9. New alarm system approach for detection and location of small leaks from pipelines

    Vapor Monitoring Wells are an accepted method to monitor for leaks from underground storage tanks and pipe. This paper discusses a method that is similar to well leak detection technique, yet superior for pipelines for reasons to be defined. Vapors from a leak source migrate through the soil. The time required for a leak to migrate a known distance is dependent on the vapor pressure of the leaking substance, the leak rate, and finally, soil type, compaction, and collection device is to the leak source the shorter the time required for the premise that the sensor tube acts as a continuous row of wells that can all be automatically sampled with one central pump/detector. The system precisely locates the leak. The benefit of this system is earlier detection and location of small leaks to minimize product loss to the environment. Dr. Wolfgang Issel developed Leak Alarm System for Pollutants, LASP, with the support of the German Ministry of Research and Technology to protect groundwater and other environmentally sensitive zones

  10. 78 FR 6732 - Changes to Standard Numbering System, Vessel Identification System, and Boating Accident Report...

    2013-01-31

    ..., Vessel Identification System, and Boating Accident Report Database AGENCY: Coast Guard, DHS. ACTION: Rule... to numbering undocumented vessels and reporting boating accidents. The amendment affects three... agencies involved in issuing vessel registration and reporting boating accidents. This notice...

  11. Strategy generator in computerized accident management support system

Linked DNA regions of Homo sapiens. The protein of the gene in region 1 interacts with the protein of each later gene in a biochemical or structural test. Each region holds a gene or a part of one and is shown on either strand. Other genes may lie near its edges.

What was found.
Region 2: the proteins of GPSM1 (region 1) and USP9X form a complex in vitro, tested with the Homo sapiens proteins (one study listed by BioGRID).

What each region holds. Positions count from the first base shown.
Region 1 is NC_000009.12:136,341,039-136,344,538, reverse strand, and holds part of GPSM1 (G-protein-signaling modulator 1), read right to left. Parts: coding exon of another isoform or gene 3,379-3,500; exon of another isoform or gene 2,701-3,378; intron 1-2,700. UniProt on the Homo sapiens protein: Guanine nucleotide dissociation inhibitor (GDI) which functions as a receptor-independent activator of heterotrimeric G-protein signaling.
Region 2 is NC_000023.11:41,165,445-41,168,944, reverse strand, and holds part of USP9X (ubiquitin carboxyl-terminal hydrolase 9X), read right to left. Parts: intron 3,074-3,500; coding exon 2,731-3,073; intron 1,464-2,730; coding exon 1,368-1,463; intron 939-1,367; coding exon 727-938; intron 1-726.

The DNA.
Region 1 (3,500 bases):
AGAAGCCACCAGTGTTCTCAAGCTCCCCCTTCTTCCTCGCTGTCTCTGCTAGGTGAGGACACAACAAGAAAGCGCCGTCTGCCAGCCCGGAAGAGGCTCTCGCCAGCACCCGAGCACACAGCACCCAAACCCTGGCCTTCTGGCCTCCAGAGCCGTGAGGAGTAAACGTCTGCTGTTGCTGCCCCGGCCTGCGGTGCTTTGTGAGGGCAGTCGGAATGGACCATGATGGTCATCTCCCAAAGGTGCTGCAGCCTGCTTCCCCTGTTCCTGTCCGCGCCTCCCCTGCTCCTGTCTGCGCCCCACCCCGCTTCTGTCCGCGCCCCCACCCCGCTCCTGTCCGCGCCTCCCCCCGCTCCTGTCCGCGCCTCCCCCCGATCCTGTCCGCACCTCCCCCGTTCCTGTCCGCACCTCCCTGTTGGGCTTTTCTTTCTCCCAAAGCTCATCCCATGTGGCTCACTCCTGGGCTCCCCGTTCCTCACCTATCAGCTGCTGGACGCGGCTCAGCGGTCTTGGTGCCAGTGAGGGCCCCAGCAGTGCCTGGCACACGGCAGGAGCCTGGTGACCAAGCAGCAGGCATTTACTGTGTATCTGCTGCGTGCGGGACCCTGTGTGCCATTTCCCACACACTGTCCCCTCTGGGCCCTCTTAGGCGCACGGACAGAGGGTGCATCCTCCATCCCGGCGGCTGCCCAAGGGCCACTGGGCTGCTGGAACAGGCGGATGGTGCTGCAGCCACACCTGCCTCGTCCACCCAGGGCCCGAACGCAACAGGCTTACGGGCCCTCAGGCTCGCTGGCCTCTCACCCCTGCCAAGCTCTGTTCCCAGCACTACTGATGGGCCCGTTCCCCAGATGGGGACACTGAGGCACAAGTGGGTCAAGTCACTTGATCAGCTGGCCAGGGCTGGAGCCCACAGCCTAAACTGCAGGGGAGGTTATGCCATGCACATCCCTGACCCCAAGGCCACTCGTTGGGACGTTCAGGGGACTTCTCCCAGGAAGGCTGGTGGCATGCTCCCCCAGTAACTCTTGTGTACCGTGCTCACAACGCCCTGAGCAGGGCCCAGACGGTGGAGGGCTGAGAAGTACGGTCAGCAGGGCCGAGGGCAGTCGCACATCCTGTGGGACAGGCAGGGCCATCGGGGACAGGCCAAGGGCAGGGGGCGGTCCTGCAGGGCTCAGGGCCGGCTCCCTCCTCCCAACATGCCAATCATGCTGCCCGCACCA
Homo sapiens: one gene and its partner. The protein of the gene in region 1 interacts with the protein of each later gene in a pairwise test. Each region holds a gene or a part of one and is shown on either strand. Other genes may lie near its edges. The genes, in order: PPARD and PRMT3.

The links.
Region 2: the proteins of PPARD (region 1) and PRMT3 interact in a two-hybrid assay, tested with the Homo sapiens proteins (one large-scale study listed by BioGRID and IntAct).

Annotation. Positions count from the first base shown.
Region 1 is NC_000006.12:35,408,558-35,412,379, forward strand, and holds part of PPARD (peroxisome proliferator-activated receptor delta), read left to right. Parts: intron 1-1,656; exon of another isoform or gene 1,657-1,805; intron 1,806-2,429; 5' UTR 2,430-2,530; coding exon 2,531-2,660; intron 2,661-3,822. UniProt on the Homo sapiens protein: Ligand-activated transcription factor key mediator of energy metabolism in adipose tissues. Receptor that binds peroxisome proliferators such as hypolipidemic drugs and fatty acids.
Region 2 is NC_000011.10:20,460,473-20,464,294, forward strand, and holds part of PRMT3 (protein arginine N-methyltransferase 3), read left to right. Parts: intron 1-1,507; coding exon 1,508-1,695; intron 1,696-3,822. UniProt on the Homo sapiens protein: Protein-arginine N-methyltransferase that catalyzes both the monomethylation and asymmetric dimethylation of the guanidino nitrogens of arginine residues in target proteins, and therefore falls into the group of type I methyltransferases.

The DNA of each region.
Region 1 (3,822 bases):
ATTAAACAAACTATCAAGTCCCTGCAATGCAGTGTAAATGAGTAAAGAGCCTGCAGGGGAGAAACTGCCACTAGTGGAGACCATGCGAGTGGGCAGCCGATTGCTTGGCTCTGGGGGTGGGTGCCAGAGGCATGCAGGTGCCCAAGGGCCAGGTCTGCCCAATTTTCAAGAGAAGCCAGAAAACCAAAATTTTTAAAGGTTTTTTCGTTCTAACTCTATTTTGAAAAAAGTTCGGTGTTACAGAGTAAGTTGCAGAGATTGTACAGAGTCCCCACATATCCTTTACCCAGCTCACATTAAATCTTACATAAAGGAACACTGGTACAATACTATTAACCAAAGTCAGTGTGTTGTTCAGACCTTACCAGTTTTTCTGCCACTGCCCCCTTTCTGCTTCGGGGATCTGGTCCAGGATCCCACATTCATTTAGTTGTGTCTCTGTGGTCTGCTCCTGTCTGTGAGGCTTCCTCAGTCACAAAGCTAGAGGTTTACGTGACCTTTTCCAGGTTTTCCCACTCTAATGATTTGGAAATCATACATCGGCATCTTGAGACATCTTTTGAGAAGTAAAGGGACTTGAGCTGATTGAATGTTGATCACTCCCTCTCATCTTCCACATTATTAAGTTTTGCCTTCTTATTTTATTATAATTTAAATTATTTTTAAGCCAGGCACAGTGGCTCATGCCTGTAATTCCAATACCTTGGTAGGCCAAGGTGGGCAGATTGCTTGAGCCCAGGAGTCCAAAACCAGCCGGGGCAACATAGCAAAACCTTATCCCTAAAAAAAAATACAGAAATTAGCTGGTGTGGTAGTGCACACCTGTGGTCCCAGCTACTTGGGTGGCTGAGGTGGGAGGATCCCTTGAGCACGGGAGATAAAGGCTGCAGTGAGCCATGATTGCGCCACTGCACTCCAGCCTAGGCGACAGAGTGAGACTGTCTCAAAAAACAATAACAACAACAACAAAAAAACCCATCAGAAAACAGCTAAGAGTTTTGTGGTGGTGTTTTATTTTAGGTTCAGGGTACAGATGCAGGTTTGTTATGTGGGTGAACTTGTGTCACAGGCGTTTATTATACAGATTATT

An increased interest for research in the field of accident management of nuclear power plants can be noted. Several international programmes have been started in order to be able to understand the basic physical and chemical phenomena in accident conditions. A feasibility study has shown that it would be possible to design and develop a computerized support system for plant staff in accident situations. To achieve this goal the Halden Project has initiated a research programme on Computerized Accident Management Support (CAMS project). The aim is to utilize the capabilities of computerized tools to support the plant staff during the various accident stages. The system will include identification of the accident state, assessment of the future development of the accident and planning of accident mitigation strategies. A prototype is developed to support operators and the Technical Support Centre in decision making during serious accidents in nuclear power plants. A rule based system has been built to take care of the strategy generation. This system assists plant personnel in planning control proposals and mitigation strategies from normal operation to severe accident conditions. The idea of a safety objective tree and knowledge from the emergency procedures have been used. Future prediction requires good state identification of the plant status and some knowledge about the history of some critical variables. The information needs to be validated as well. Accurate calculations in simulators and a large database including all important information from the plant will help the strategy planning. (orig.). (40 refs., 20 figs.)

  12. The function of the alarm system in advanced control rooms: an analysis of operator visual activity during a simulated nuclear power plant disturbance